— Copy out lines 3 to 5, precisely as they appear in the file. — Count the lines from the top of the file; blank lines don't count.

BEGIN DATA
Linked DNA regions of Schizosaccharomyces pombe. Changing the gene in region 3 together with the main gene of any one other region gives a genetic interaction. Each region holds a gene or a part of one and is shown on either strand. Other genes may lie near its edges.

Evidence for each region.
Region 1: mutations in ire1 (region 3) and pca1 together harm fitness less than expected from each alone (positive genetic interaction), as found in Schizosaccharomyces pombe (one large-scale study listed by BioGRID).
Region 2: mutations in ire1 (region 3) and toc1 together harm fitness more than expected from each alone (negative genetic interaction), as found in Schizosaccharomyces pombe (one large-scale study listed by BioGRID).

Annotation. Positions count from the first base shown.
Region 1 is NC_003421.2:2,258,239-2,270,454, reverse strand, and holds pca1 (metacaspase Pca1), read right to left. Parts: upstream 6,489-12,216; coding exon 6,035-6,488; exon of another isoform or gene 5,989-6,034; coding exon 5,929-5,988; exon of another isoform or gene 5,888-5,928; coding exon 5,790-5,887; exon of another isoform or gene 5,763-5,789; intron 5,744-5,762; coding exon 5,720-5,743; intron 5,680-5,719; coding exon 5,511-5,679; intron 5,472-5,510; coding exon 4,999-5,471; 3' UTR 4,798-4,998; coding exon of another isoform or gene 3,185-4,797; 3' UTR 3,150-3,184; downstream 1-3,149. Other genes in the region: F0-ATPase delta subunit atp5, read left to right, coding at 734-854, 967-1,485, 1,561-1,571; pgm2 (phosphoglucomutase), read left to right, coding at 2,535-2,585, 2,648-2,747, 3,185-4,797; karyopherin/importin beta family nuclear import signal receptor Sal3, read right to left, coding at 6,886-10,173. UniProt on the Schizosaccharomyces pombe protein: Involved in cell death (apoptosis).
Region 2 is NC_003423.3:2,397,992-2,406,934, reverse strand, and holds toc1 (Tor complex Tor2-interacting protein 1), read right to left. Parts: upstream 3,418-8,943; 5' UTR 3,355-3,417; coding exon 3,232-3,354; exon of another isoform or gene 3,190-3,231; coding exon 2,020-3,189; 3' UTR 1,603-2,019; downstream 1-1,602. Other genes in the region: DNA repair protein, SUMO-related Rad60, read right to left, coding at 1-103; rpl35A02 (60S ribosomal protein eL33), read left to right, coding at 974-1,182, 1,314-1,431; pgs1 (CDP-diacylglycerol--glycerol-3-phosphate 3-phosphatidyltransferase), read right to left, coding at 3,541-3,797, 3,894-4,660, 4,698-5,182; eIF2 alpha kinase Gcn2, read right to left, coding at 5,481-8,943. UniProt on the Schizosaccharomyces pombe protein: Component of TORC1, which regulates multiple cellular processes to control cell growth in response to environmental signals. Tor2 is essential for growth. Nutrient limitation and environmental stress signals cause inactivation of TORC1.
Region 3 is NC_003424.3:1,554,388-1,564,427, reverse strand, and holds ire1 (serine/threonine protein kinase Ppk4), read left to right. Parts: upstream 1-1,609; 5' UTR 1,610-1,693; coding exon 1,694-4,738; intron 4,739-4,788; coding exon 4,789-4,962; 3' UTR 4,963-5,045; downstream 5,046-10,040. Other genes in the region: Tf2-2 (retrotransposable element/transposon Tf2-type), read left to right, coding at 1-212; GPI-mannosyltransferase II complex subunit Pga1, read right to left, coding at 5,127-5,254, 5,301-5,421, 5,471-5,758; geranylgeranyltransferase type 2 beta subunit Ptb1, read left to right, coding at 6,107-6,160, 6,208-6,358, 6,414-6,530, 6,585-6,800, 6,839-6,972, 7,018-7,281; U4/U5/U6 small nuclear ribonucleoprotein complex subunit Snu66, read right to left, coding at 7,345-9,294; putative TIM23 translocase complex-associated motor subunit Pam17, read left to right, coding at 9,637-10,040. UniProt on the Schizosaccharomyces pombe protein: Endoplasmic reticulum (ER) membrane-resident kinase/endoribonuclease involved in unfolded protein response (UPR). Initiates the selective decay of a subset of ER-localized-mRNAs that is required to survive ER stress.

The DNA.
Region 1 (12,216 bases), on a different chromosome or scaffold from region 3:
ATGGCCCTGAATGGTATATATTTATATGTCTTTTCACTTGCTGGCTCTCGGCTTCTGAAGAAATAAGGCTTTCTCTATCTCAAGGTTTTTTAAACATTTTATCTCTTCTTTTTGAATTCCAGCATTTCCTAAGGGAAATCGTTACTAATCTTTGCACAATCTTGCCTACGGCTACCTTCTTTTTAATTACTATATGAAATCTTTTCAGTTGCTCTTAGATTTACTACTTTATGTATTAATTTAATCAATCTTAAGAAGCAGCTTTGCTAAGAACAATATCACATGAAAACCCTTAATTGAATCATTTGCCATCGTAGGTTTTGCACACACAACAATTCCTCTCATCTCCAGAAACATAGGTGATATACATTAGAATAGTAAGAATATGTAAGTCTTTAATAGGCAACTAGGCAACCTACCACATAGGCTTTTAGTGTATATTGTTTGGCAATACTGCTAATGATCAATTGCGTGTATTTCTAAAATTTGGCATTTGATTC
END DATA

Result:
Region 1: mutations in ire1 (region 3) and pca1 together harm fitness less than expected from each alone (positive genetic interaction), as found in Schizosaccharomyces pombe (one large-scale study listed by BioGRID).
Region 2: mutations in ire1 (region 3) and toc1 together harm fitness more than expected from each alone (negative genetic interaction), as found in Schizosaccharomyces pombe (one large-scale study listed by BioGRID).

Annotation. Positions count from the first base shown.